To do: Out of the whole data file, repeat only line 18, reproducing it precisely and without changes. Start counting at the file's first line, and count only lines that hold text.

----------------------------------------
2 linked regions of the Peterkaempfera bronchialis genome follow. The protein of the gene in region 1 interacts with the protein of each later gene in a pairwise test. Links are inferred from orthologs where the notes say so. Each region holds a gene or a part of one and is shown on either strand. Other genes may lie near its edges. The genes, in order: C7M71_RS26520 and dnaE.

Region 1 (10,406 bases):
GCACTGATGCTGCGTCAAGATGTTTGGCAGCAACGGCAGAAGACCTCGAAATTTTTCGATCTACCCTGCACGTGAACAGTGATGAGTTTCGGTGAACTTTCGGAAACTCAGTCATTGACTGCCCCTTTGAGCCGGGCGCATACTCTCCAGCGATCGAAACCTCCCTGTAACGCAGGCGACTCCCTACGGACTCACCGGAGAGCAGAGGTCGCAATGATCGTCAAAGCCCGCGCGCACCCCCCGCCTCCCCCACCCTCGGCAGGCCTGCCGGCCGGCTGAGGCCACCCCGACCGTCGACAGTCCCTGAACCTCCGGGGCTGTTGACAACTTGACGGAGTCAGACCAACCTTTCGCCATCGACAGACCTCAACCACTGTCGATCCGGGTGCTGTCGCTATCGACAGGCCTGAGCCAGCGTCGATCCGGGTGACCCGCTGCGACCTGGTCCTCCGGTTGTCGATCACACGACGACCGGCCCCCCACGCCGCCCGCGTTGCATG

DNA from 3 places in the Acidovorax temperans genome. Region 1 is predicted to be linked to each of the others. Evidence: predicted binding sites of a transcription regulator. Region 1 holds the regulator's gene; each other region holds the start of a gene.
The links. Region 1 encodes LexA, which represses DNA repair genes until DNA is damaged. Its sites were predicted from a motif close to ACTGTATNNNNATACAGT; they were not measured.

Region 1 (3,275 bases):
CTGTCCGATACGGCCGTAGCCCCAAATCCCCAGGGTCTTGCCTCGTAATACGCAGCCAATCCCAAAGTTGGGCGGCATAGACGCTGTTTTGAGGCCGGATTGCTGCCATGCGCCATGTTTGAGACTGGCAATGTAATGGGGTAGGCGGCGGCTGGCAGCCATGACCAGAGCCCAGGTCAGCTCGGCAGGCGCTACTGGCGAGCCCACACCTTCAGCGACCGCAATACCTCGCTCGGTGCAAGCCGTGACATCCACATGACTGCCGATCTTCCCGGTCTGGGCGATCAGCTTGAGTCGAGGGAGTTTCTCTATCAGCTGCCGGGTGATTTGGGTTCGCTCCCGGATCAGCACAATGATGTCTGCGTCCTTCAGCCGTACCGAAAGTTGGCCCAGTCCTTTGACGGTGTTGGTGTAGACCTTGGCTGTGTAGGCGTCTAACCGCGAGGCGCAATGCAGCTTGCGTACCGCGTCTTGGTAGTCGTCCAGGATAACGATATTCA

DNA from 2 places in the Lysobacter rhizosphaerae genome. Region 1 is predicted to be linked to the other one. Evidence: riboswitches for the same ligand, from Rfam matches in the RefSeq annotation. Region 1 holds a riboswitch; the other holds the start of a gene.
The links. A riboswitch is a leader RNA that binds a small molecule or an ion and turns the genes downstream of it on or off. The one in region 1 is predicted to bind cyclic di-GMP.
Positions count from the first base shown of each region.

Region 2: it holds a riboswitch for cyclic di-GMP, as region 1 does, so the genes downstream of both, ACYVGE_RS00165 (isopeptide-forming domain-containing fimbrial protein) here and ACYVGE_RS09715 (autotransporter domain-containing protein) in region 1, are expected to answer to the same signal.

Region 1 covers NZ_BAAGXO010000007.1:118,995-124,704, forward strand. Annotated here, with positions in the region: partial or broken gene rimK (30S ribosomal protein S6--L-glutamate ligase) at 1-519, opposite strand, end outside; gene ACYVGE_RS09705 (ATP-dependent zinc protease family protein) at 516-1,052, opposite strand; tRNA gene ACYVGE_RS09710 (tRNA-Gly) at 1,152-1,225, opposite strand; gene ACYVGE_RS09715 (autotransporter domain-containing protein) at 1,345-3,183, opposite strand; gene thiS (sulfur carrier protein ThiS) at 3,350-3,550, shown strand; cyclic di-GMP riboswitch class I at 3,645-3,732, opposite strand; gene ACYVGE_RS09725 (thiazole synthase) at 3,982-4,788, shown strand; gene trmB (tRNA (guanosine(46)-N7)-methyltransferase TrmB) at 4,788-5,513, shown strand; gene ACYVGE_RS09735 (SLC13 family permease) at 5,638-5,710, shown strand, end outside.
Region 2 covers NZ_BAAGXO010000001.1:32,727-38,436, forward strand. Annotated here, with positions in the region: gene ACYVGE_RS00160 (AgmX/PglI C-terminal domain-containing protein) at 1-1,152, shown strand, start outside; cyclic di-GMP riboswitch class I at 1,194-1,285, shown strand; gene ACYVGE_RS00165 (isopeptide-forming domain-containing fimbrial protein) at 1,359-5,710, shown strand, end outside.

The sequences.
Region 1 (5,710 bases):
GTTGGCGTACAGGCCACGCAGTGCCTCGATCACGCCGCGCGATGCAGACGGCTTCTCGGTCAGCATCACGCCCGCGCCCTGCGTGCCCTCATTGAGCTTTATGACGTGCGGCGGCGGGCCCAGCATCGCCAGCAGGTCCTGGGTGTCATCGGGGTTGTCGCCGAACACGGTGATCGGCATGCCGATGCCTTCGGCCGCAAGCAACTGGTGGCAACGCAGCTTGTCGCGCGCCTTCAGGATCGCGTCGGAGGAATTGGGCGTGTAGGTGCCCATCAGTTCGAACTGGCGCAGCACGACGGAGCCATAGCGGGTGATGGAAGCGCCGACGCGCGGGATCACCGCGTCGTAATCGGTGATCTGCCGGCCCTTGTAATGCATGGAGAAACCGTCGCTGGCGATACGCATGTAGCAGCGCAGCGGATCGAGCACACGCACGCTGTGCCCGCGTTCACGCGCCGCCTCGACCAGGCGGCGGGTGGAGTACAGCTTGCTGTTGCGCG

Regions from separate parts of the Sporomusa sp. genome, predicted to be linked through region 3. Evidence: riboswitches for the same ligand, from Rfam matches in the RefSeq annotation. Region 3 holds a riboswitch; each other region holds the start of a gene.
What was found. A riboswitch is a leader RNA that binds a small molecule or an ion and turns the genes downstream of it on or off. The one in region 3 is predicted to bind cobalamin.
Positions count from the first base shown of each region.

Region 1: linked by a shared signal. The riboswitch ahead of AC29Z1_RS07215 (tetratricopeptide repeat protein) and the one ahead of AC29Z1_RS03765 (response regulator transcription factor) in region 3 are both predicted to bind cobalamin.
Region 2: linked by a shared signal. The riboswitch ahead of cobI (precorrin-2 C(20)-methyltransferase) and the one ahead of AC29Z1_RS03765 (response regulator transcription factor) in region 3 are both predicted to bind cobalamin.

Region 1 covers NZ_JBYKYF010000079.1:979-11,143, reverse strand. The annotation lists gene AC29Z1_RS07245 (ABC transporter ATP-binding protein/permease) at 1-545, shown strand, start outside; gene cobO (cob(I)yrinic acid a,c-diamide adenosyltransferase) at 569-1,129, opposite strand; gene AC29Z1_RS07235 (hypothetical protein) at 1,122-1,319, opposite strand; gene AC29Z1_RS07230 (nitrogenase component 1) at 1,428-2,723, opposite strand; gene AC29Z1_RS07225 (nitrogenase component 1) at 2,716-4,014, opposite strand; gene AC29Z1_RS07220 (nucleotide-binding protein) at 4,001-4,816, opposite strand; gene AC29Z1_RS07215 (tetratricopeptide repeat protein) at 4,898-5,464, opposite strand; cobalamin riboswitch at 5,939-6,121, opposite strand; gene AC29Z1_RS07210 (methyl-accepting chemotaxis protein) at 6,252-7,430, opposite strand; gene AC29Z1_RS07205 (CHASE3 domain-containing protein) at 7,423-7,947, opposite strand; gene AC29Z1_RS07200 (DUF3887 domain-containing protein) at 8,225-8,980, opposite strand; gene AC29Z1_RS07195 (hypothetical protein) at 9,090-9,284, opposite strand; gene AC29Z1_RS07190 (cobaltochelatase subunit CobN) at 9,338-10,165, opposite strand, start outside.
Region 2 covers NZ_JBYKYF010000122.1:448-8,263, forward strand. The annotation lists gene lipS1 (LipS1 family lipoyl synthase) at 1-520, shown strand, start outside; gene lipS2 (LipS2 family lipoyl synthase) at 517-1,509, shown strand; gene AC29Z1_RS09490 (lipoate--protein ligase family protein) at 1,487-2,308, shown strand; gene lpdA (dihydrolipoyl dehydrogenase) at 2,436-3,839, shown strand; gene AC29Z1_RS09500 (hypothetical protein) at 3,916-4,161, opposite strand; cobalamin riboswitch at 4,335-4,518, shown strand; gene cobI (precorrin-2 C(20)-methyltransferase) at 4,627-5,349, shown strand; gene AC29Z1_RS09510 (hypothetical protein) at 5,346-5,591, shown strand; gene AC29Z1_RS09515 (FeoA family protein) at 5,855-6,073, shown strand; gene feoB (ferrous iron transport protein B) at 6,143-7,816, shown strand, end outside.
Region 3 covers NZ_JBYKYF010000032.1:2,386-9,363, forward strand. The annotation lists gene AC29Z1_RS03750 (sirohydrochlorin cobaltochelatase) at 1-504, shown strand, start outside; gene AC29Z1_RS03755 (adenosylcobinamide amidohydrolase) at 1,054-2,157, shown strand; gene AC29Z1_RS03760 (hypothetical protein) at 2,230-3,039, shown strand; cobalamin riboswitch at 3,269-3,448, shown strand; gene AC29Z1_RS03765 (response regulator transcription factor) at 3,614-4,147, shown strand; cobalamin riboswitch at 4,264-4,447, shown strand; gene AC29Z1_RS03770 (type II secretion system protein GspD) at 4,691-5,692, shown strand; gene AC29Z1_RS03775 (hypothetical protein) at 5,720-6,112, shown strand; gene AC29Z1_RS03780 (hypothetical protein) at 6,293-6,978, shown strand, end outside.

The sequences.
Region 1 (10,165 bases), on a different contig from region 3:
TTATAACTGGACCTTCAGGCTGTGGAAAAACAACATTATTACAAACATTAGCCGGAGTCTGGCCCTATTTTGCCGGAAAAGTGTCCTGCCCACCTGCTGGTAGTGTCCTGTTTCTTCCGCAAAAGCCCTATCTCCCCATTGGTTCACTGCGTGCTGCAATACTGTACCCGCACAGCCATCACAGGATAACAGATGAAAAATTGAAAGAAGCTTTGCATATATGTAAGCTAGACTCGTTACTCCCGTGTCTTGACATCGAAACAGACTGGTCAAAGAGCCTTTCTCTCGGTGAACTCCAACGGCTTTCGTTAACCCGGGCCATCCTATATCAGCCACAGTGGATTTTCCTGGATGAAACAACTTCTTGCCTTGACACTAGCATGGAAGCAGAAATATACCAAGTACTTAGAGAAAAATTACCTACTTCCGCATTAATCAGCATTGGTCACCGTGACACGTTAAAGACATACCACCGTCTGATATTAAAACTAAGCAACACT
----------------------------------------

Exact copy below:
What was found. A riboswitch is a leader RNA that binds a small molecule or an ion and turns the genes downstream of it on or off. The one in region 3 is predicted to bind cobalamin.